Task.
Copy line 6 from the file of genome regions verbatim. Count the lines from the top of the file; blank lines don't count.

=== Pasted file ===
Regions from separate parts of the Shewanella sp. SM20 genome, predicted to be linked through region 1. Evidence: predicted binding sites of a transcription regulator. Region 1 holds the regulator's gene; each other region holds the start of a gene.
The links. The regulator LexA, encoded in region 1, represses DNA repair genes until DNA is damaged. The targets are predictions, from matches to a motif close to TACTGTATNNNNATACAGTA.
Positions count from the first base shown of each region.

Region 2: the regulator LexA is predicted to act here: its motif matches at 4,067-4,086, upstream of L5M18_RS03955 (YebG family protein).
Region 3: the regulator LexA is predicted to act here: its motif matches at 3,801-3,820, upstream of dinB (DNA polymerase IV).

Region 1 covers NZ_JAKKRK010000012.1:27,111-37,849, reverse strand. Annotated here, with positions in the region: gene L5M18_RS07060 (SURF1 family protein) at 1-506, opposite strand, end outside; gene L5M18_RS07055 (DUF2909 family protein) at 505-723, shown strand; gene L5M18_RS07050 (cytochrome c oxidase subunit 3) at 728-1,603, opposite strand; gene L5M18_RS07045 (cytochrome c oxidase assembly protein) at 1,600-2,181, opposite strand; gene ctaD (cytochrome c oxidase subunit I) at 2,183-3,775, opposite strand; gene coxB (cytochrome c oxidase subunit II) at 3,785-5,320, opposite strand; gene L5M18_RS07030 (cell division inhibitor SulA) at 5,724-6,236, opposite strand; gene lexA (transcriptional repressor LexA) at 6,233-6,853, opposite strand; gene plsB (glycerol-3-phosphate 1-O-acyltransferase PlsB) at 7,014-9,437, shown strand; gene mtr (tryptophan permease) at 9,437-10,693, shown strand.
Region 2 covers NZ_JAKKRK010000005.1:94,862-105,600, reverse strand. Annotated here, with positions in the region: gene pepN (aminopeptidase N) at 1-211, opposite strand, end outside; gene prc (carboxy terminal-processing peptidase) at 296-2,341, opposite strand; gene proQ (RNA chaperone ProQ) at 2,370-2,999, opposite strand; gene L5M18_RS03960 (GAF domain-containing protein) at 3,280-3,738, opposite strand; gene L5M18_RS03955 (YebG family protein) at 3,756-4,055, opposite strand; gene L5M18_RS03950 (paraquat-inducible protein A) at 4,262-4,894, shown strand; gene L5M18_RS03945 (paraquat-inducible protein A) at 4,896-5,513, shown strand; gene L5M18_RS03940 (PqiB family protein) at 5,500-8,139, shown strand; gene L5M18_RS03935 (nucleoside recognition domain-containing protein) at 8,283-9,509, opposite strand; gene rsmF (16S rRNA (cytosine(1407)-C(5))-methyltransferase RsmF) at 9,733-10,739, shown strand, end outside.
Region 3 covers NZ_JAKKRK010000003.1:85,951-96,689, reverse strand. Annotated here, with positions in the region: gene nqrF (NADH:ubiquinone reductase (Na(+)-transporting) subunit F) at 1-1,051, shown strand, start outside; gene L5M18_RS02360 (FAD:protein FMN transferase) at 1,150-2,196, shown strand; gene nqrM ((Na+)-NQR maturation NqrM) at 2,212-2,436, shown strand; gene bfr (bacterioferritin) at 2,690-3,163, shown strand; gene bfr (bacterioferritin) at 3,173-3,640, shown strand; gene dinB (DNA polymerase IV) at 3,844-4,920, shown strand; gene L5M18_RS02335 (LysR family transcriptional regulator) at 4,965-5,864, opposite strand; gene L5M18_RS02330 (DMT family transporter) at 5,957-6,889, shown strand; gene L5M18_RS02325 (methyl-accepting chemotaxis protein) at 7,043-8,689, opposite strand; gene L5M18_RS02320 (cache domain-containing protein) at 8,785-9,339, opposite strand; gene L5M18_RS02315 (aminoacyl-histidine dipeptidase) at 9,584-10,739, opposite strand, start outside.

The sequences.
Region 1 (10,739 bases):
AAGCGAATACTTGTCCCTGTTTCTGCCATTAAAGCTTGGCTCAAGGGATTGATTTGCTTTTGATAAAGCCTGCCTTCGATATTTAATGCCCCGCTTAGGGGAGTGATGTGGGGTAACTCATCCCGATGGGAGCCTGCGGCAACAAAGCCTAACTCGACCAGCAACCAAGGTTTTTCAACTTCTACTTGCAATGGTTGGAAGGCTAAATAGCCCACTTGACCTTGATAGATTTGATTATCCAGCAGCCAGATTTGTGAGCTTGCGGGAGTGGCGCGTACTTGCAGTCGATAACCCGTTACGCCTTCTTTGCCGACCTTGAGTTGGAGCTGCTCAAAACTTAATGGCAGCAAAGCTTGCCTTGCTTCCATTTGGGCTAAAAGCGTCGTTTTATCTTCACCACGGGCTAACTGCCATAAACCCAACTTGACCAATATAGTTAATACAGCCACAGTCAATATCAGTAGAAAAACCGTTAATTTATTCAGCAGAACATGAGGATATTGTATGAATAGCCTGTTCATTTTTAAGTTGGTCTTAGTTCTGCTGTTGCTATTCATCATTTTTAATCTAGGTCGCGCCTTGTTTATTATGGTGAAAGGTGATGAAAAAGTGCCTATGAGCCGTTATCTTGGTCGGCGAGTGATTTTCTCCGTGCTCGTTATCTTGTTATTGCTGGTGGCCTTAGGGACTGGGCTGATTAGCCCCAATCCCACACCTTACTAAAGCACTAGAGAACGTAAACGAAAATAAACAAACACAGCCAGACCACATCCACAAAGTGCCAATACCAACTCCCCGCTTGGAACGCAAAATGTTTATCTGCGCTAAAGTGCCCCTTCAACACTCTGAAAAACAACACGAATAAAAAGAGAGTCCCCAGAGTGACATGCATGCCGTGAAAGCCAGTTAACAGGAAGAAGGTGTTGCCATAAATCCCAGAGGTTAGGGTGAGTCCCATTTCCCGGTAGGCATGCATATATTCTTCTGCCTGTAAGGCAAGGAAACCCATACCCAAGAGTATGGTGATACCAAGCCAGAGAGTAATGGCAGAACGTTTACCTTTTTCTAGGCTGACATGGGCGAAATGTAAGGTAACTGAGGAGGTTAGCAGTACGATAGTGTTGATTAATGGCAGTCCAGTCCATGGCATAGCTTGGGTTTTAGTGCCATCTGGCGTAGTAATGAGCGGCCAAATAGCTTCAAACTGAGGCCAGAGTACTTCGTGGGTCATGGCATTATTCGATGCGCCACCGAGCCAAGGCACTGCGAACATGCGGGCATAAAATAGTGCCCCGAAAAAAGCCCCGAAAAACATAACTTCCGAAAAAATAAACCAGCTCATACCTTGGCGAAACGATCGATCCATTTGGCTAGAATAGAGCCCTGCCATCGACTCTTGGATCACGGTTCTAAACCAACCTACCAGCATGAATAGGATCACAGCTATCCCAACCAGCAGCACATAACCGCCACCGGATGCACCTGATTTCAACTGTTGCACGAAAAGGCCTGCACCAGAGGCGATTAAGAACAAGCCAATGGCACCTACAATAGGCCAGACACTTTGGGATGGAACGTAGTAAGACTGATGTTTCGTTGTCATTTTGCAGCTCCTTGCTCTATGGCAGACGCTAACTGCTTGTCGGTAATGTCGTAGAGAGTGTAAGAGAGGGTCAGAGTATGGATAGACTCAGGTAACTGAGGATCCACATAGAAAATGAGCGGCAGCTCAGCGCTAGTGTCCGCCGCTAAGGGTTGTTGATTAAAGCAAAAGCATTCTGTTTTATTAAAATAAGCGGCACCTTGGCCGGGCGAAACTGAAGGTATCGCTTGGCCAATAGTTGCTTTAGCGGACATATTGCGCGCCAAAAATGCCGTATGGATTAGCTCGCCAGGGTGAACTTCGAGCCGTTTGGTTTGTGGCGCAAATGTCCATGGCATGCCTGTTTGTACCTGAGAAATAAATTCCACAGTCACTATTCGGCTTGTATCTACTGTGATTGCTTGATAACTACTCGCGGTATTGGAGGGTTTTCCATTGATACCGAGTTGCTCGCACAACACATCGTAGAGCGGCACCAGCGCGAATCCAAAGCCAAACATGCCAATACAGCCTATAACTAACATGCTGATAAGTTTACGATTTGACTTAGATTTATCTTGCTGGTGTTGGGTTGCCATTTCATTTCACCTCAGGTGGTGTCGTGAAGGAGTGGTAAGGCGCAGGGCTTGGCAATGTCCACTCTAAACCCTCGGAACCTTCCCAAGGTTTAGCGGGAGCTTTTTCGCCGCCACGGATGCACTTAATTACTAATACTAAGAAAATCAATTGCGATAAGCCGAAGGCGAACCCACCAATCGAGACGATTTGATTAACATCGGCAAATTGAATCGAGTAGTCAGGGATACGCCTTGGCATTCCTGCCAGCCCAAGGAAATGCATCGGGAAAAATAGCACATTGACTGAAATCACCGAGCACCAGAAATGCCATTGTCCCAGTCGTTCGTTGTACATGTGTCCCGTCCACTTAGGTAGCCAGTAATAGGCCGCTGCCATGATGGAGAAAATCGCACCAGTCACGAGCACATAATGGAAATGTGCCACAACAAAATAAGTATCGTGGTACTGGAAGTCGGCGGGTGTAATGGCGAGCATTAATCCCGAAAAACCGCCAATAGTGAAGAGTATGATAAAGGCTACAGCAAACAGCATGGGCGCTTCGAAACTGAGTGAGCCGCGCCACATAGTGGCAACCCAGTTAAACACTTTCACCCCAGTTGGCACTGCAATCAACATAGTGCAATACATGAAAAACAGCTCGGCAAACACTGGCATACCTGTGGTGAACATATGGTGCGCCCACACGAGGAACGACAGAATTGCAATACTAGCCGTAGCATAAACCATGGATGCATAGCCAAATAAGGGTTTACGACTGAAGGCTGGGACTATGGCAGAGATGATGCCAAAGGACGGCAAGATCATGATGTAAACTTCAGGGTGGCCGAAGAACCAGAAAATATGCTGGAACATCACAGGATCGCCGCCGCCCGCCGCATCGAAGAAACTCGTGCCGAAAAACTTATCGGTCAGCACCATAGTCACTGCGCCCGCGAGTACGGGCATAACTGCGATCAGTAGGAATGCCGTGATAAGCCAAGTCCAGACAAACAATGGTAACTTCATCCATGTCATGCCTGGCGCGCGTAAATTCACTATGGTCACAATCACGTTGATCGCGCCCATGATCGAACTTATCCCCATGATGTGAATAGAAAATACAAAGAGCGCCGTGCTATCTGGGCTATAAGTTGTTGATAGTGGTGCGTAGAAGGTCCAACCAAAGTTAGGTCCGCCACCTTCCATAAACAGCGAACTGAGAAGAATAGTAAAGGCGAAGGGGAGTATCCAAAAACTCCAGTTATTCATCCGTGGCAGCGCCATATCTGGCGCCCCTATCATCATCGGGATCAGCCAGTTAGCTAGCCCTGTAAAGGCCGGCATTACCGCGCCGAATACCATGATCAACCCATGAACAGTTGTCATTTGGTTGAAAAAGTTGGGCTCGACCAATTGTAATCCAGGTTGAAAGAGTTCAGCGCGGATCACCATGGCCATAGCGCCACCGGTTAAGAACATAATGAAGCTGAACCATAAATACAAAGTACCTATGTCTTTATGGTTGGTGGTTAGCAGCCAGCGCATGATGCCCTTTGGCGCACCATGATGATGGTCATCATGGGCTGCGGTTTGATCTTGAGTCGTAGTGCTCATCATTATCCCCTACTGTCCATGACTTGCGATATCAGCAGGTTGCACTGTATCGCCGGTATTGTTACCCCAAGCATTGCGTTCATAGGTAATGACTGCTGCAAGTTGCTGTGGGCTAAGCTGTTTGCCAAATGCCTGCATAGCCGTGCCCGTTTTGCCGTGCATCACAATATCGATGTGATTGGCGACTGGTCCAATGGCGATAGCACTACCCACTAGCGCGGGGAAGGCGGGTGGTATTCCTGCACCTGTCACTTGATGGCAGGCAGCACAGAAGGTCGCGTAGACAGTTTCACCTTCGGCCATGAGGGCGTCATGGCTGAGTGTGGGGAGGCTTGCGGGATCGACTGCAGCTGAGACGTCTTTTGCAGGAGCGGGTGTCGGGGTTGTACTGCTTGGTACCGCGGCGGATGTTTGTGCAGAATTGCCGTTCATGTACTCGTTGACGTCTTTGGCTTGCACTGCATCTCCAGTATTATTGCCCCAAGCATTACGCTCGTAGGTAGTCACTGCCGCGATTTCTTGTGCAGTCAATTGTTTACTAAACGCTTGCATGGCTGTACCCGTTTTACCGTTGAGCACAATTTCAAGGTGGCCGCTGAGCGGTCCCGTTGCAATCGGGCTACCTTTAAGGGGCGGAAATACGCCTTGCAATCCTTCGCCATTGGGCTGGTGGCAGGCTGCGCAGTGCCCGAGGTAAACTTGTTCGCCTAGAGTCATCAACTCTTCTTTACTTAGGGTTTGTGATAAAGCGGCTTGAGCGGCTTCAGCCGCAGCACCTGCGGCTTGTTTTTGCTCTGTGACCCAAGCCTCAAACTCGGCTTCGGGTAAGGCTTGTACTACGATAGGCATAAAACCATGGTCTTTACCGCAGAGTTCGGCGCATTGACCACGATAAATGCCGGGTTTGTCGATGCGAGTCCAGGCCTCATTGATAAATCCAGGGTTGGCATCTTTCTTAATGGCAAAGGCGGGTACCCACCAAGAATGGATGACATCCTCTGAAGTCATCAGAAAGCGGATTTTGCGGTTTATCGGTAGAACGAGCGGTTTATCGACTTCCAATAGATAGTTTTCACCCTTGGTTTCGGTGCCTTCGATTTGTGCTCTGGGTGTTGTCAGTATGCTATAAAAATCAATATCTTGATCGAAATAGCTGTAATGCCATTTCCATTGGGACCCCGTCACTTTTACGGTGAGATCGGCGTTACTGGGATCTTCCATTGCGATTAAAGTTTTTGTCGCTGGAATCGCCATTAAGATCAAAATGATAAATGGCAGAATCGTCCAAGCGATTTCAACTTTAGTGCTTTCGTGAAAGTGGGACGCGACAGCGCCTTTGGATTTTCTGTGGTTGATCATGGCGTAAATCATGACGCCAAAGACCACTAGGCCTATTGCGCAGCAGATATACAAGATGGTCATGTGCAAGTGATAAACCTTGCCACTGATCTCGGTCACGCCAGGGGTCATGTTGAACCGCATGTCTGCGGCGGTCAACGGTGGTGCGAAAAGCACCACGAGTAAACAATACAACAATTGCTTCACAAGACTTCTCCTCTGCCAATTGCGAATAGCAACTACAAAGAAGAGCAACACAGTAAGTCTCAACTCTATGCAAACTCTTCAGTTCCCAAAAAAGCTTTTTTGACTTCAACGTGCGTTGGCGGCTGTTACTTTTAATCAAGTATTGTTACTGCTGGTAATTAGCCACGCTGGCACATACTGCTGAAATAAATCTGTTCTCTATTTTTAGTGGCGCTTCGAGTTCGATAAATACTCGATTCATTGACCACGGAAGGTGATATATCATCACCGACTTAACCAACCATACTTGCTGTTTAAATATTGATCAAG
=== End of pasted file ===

Region 1 covers NZ_JAKKRK010000012.1:27,111-37,849, reverse strand. Annotated here, with positions in the region: gene L5M18_RS07060 (SURF1 family protein) at 1-506, opposite strand, end outside; gene L5M18_RS07055 (DUF2909 family protein) at 505-723, shown strand; gene L5M18_RS07050 (cytochrome c oxidase subunit 3) at 728-1,603, opposite strand; gene L5M18_RS07045 (cytochrome c oxidase assembly protein) at 1,600-2,181, opposite strand; gene ctaD (cytochrome c oxidase subunit I) at 2,183-3,775, opposite strand; gene coxB (cytochrome c oxidase subunit II) at 3,785-5,320, opposite strand; gene L5M18_RS07030 (cell division inhibitor SulA) at 5,724-6,236, opposite strand; gene lexA (transcriptional repressor LexA) at 6,233-6,853, opposite strand; gene plsB (glycerol-3-phosphate 1-O-acyltransferase PlsB) at 7,014-9,437, shown strand; gene mtr (tryptophan permease) at 9,437-10,693, shown strand.